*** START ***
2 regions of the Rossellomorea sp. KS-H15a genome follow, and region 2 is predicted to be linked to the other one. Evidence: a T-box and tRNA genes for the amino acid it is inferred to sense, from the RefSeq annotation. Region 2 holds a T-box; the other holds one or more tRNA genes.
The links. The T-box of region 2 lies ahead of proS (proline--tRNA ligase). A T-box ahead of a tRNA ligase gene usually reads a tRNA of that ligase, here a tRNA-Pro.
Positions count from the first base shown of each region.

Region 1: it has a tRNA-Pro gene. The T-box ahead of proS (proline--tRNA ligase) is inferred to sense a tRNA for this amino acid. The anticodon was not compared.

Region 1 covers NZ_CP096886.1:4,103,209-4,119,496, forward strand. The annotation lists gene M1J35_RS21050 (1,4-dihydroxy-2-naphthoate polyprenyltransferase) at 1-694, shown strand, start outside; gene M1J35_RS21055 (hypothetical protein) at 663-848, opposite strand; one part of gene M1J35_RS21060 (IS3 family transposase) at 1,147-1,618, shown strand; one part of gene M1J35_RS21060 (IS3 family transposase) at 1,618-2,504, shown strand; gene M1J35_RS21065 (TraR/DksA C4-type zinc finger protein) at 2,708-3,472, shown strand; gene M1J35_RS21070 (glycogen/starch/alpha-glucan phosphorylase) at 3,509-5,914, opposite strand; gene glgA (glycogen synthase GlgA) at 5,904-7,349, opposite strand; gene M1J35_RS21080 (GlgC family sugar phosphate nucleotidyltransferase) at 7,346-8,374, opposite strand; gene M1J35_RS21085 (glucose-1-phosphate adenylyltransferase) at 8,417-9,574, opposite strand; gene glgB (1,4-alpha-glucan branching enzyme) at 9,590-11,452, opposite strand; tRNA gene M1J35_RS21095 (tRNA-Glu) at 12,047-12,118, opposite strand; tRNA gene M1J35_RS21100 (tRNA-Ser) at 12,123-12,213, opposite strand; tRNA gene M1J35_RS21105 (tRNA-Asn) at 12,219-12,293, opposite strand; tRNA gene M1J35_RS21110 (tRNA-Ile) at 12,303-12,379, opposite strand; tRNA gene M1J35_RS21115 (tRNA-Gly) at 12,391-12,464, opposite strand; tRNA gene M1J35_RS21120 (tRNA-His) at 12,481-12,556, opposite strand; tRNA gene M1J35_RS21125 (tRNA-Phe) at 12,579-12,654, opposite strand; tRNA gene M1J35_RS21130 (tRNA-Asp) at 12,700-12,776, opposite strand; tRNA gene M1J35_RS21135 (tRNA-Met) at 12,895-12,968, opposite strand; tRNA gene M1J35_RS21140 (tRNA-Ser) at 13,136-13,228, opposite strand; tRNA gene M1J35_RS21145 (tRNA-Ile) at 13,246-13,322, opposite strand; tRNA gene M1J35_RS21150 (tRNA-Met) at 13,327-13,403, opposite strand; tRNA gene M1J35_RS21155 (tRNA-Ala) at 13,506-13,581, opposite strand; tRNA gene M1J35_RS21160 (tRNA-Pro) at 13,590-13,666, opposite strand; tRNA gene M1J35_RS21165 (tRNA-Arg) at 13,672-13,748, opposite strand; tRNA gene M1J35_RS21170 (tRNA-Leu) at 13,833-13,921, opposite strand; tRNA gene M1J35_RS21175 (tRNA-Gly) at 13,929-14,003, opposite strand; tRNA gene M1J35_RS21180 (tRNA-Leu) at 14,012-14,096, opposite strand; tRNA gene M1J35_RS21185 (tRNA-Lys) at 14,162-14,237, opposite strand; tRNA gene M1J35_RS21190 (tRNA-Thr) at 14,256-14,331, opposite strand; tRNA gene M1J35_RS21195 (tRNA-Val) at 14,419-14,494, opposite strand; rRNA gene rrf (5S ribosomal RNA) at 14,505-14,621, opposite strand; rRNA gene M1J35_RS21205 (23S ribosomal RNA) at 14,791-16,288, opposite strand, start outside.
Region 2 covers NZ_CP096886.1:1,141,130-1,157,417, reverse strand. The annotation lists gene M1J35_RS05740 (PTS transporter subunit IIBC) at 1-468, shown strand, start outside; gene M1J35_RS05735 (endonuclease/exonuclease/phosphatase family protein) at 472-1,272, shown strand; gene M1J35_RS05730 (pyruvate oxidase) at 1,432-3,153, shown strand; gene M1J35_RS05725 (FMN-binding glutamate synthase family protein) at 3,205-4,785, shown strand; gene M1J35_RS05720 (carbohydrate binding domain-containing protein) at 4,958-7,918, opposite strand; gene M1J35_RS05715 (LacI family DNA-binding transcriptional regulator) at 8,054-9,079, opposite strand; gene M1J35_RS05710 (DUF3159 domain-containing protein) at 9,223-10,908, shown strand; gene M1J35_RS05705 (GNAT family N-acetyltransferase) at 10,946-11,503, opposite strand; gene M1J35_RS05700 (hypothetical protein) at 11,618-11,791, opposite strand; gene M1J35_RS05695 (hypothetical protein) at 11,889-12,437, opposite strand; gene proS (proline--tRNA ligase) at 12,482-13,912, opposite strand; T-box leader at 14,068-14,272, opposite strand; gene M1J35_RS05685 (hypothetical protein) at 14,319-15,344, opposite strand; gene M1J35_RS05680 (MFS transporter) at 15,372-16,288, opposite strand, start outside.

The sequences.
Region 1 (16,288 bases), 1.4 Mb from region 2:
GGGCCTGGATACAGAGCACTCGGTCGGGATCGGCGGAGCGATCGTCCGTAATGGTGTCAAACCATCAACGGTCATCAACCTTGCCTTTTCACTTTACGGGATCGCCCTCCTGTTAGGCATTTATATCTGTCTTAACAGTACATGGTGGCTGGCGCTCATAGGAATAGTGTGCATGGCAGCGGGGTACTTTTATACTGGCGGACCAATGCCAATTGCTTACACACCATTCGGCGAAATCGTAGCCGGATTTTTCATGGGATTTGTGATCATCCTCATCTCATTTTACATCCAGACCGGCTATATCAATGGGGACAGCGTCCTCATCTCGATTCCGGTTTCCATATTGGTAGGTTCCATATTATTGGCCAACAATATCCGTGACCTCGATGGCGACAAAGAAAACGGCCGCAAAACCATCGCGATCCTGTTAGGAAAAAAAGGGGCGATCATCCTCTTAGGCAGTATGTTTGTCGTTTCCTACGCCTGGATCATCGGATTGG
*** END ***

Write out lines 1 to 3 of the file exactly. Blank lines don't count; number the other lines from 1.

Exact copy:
2 regions of the Rossellomorea sp. KS-H15a genome follow, and region 2 is predicted to be linked to the other one. Evidence: a T-box and tRNA genes for the amino acid it is inferred to sense, from the RefSeq annotation. Region 2 holds a T-box; the other holds one or more tRNA genes.
The links. The T-box of region 2 lies ahead of proS (proline--tRNA ligase). A T-box ahead of a tRNA ligase gene usually reads a tRNA of that ligase, here a tRNA-Pro.
Positions count from the first base shown of each region.